The Taliban has turned down an offer from President Ashraf Ghani to join the much-delayed parliamentary elections in Afghanistan. In a speech made earlier this month in Kabul, while launching the voter registration process, the Afghan President appealed to the group that has been waging an increasingly bloody insurgency to shun violence and participate in the democratic process.
“Transparent elections are the only tool through which political reforms can take place and the politics of coercion can be replaced with productive politics,” he said, reiterating his offer to negotiate a peace deal with the Taliban made in February. “The Taliban can act as a political party and utilise this opportunity and the peace offer,” Mr. Ghani said. “Afghan people should no longer be subject to suffering from the ongoing war.”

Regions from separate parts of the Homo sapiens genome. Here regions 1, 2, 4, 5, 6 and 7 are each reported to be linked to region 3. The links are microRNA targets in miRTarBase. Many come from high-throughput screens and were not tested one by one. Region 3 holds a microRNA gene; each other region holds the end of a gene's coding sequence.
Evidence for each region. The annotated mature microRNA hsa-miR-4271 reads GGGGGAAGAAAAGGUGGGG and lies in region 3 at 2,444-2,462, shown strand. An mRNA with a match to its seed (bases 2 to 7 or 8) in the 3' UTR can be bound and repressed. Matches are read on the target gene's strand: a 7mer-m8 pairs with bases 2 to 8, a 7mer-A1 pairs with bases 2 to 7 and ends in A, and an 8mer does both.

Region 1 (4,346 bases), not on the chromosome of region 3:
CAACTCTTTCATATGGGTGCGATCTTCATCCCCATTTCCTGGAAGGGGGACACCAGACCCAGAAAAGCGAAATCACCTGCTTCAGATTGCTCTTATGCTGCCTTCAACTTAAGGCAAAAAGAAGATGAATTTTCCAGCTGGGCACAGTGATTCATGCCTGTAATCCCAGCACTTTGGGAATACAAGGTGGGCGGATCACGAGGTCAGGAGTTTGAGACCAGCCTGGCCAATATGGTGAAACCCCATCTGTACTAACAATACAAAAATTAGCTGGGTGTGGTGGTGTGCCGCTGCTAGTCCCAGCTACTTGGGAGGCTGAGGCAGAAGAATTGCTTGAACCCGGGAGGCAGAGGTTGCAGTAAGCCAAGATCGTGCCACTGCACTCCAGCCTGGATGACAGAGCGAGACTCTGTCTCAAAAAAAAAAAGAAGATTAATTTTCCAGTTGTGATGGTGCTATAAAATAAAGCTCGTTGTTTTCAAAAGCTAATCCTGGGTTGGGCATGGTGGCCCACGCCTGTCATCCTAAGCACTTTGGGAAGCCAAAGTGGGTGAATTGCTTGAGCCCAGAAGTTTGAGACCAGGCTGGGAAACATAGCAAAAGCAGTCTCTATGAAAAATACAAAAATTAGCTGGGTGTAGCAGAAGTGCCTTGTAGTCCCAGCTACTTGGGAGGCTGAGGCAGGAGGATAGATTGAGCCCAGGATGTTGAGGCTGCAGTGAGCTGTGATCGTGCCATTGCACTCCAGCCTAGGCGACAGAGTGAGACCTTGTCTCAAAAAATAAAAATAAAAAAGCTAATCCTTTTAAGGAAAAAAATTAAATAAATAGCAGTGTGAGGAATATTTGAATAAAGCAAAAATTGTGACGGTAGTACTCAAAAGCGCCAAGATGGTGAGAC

However, the Taliban was quick to reject his offer. In a statement, the group not only refused to join the election process but called for a boycott of the polls. “Afghanistan is occupied by thousands of foreign troops… major political and military decisions are taken by the occupiers,” it said. “We have seen in past elections that people have been cheated and the final decision was taken by John Kerry (former U.S. Secretary of State),” it read, referring to the presidential election deadlock in 2014 that led to the formation of a coalition government. “The National Unity Government was created at the U.S. Embassy in Kabul.”
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